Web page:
Putting the Cart before the Horse.
The awkward legislation designed in 2010 (Dodd-Frank), after the bank panic of 2008, to protect large banks and depositors by avoiding future taxpayer bailouts, will offer little help in the next financial rupture, and shows a misunderstanding of the engine that drives economics.
Although called a “science,” economics deals solely with human behavior, namely fear and greed and all its lesser forms like satisfaction and worry. Unfortunately, the economics profession is filled with mathematicians rather than with those who understand market behavior. Even psychologists, psychiatrists and other head doctors might offer better help. The banking failure was simply panic brought on by bankers loosing all faith in their competitor’s and their own financial value. This loss of heart was directly related to the frenzied bundling of good and worthless mortgage investments that Wall Street banks further layered and sold to their investor clients by the millions.
Restricting bank behavior, as Dodd-Frank does using penal legislation, the steroid Washington, D.C. serves daily–is foolish. It hamstrings the bankers, preventing them from acting like professional bankers and offers no real financial protection to borrowers or customers. Financial collapses just like recessions cannot be legislated out of existence.
Our best protection is to allow bankers to act like responsible bankers; to make credit decisions; to evaluate the likely risks in a loan request and charge the necessary interest to justify the loan, or decide that the risk is too great at any interest. But at the same time, bankers must have economic incentive to act like bankers. This is done by ensuring that the bankers have “skin” in each and every deal. This can easily be done by attaching economic incentives to performance. For managers, by keeping part of their accrued equity in all loans which they manage in some manner.
The old Solomon Bros. investment partnership did a huge business in investment banking for many decades. It was not protected by the FIDC, but their investors saw few losses. The reason? All partners of the firm shared personally in the profits and losses. They may have made some mistakes, but lack of investment oversight was not one of them.
The avalanche of banking regulations that have come out of Congress shows little is understood in our capitol about economics and the power of incentives. There is a myth that enough proper laws will protect us and the banks. Banks can protect themselves. It’s the public that needs the protection. And Dodd-Frank doesn’t do it, folks.
The restrictive Fed policies to build bank reserves advocated by some of our “smartest” policy makers may look first-rate on paper, but not on Main Street. Personal banker reserves? Now we’re talking.
As some financial revolutionaries (like Cody Willard/Market Watch-1/29/14) point out, the 0% Fed funds rate is more than questionable. It is one of the bandits that is holding our recovery hostage. Four years into a good recovery, we should be worrying about inflation. Instead, we are squabbling over disabling policies like a higher minimum wage to add the boost to wages that our lethargic economy has failed to provide. Minimum wages will rise when businesses feel that they can afford them and when they start losing good employees because their wages are too low. Legislating high wages is a fantasy that uneducated progressives engage in–until the minimums start closing businesses in their district.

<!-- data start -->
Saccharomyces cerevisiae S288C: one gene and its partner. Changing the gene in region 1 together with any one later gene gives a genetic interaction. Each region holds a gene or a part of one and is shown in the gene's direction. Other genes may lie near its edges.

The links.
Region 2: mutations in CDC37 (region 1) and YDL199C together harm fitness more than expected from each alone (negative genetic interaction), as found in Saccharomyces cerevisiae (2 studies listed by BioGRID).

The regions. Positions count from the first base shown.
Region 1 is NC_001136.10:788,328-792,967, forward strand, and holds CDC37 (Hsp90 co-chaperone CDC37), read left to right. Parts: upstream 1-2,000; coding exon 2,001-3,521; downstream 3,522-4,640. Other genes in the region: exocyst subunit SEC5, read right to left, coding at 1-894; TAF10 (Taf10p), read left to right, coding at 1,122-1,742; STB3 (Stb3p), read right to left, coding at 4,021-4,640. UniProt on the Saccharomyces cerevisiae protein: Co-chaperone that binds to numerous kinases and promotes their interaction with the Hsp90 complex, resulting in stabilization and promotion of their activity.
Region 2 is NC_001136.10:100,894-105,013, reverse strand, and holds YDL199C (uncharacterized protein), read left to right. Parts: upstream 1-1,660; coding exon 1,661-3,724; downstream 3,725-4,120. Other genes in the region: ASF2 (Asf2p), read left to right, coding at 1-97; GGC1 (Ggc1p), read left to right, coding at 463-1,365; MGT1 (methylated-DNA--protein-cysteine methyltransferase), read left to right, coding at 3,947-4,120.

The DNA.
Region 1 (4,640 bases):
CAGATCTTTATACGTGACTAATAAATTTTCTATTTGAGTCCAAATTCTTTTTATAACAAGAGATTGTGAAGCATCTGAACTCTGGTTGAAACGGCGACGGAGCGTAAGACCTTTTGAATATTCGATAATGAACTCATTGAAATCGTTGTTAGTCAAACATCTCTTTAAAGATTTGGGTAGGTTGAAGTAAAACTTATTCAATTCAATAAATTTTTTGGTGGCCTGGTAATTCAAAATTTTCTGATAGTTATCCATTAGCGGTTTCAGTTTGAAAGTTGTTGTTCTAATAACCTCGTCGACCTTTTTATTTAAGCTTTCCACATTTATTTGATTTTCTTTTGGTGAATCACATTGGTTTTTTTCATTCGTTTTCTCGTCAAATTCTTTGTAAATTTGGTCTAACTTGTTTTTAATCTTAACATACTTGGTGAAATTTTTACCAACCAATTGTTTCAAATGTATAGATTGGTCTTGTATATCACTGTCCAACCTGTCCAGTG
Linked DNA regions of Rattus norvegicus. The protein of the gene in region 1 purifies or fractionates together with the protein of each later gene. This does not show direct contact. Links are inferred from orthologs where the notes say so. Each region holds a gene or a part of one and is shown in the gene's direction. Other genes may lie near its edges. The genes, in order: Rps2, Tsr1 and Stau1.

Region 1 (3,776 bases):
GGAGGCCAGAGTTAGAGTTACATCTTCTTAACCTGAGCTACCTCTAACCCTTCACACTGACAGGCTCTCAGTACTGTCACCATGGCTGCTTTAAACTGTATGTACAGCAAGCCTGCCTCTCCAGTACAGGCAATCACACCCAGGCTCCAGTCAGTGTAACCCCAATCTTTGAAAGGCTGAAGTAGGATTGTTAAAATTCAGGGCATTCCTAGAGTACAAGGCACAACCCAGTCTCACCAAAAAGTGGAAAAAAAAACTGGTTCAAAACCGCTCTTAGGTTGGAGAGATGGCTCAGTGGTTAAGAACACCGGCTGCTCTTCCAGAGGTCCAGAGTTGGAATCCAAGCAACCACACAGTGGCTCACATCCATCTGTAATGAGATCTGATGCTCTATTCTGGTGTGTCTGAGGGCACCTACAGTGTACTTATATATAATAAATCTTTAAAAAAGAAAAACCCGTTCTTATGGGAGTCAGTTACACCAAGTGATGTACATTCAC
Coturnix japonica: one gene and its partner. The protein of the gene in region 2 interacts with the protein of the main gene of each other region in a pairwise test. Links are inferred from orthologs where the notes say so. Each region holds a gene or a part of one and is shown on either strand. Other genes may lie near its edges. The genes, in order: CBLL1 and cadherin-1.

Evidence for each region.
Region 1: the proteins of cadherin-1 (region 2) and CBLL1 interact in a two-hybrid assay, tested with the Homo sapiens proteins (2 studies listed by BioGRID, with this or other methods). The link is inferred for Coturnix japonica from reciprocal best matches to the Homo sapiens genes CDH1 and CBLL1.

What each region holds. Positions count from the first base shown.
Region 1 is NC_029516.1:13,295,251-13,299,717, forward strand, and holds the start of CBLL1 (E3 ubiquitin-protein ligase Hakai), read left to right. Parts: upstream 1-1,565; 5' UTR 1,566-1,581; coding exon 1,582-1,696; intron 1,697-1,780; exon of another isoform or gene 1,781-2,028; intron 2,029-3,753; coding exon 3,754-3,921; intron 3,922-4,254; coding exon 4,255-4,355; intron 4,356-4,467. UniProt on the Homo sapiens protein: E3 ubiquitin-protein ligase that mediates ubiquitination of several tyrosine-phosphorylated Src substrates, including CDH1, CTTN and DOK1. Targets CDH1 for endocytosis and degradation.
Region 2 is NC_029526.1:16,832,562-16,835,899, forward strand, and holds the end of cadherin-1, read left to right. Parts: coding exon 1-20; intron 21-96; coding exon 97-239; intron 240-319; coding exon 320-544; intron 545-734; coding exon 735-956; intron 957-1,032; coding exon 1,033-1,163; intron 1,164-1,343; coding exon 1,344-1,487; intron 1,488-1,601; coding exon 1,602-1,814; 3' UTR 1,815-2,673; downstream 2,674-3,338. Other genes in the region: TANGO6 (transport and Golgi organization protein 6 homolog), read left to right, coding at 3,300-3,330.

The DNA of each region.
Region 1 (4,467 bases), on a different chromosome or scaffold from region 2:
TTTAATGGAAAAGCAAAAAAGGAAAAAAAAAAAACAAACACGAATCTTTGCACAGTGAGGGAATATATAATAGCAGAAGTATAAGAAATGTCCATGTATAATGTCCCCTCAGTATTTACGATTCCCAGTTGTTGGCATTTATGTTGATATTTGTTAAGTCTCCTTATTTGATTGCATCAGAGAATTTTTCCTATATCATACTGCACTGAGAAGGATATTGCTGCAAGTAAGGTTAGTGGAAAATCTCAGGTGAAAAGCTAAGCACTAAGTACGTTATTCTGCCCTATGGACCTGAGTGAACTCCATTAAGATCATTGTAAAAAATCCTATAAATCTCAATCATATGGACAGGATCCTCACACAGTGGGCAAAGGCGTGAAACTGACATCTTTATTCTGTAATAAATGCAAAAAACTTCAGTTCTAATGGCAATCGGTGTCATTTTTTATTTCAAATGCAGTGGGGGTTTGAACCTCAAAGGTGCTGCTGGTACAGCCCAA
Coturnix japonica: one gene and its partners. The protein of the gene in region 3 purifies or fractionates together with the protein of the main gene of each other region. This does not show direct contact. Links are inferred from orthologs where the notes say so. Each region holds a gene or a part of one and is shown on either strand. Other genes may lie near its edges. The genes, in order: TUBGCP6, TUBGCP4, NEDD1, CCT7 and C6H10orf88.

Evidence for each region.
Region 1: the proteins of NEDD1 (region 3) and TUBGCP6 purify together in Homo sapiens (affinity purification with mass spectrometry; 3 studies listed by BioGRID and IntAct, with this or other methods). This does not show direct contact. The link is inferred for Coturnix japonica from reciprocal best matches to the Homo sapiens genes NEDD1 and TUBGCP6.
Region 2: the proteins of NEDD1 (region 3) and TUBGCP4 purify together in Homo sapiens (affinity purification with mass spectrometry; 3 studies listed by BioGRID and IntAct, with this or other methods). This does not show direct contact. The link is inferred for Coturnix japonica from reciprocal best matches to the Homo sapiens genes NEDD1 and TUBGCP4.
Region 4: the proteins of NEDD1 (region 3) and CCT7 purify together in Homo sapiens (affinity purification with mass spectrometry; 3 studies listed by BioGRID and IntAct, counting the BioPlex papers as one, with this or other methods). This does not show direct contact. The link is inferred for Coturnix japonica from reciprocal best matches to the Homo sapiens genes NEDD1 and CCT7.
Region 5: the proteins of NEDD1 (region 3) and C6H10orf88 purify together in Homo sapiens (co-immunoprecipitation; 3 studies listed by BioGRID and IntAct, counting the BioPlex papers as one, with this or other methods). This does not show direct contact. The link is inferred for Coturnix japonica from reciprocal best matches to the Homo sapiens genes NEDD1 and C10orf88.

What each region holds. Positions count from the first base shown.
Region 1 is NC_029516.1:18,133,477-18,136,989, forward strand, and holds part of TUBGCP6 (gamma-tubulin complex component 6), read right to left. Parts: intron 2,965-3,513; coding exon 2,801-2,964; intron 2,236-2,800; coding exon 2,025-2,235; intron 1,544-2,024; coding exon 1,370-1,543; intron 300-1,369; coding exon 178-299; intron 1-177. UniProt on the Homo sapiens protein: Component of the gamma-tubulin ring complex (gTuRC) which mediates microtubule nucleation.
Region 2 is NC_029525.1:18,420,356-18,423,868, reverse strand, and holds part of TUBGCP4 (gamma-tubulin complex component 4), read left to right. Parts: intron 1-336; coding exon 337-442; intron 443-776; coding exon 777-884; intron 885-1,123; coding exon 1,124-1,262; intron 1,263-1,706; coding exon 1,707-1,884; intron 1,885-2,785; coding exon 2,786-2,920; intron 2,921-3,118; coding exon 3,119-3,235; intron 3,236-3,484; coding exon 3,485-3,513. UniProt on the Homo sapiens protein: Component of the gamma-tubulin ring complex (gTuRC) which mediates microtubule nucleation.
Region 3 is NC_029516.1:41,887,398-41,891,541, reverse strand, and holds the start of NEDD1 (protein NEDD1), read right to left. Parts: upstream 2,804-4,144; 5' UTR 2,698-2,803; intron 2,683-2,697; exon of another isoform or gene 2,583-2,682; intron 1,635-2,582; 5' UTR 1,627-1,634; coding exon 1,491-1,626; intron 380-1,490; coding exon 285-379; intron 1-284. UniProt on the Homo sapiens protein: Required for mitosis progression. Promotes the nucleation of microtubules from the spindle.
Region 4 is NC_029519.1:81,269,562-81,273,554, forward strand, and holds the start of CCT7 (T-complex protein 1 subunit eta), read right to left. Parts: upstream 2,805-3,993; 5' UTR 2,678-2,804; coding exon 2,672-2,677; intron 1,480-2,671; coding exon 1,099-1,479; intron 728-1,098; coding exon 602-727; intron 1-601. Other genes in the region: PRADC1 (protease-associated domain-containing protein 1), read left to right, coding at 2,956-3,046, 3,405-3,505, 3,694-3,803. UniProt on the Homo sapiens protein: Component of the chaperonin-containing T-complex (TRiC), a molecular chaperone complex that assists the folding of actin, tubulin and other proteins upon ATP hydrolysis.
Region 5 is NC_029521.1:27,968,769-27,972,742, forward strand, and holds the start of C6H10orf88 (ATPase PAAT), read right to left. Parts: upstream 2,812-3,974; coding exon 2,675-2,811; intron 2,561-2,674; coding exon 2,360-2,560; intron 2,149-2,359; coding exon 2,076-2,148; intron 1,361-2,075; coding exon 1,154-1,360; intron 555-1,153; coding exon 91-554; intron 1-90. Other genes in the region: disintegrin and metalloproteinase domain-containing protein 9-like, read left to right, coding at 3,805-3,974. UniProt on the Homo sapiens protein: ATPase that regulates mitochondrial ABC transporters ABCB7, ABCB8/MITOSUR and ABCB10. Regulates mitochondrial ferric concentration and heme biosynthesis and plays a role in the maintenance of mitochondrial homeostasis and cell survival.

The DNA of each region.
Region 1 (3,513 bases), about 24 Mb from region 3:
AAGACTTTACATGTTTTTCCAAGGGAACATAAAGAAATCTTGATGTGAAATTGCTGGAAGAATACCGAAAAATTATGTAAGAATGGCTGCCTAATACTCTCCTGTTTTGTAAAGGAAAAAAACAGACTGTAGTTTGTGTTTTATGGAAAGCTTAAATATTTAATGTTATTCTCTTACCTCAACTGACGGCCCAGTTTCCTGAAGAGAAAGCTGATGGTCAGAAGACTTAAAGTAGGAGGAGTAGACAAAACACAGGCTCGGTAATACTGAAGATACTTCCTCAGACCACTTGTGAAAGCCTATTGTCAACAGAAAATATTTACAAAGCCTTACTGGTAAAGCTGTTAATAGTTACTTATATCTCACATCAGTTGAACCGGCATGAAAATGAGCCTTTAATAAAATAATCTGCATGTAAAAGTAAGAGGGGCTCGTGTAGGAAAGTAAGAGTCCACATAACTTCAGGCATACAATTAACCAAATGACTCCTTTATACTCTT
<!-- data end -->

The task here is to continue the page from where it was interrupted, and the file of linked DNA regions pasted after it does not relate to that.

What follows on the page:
If you think about it, the Fed incentives are all backwards. If banks could only borrow from the Fed at 0% when they lend to a start-up, or say, to a company hiring 10% more workers (where there is actual risk), the recovery might astound us. By now most know that it is these small companies and start-ups that have fueled every recovery in our history because there are so many of them. But banks won’t lend (money that they borrow at 0% from the Fed) to small businesses and start-ups when they can loan it to the U.S. Government, at no risk and earn 2-3%!—exactly what has transpired in this feeble recovery. Unfortunately, by shoring up the financial strength of our banks, Washington is trying to repair the cart. It should be feeding and strengthening the horse that pulls the cart. Time and again, Washington fails to understand where our real strength comes from. It comes from Fully-employed companies that hire employees. A strong economy makes strong banks. Strong banks do not make a strong economy.
The Federal Reserve Bank was a highly disputed agency during the early days of our Republic. Many believed that a central bank would work against the interests of the public while it provided financial support to large banking and business interests. Is it not our money (our tax dollars) they are playing with? We are seeing the discouraging effects of that central bank policy at work in our economy today. For those able to borrow at 0%, the economy is buzzing. For the rest of us, over-burdened with new agency and new legislative rules from Washington, the economy is still a struggle. We may have to await the new ideas that seem to sprout every four years in November.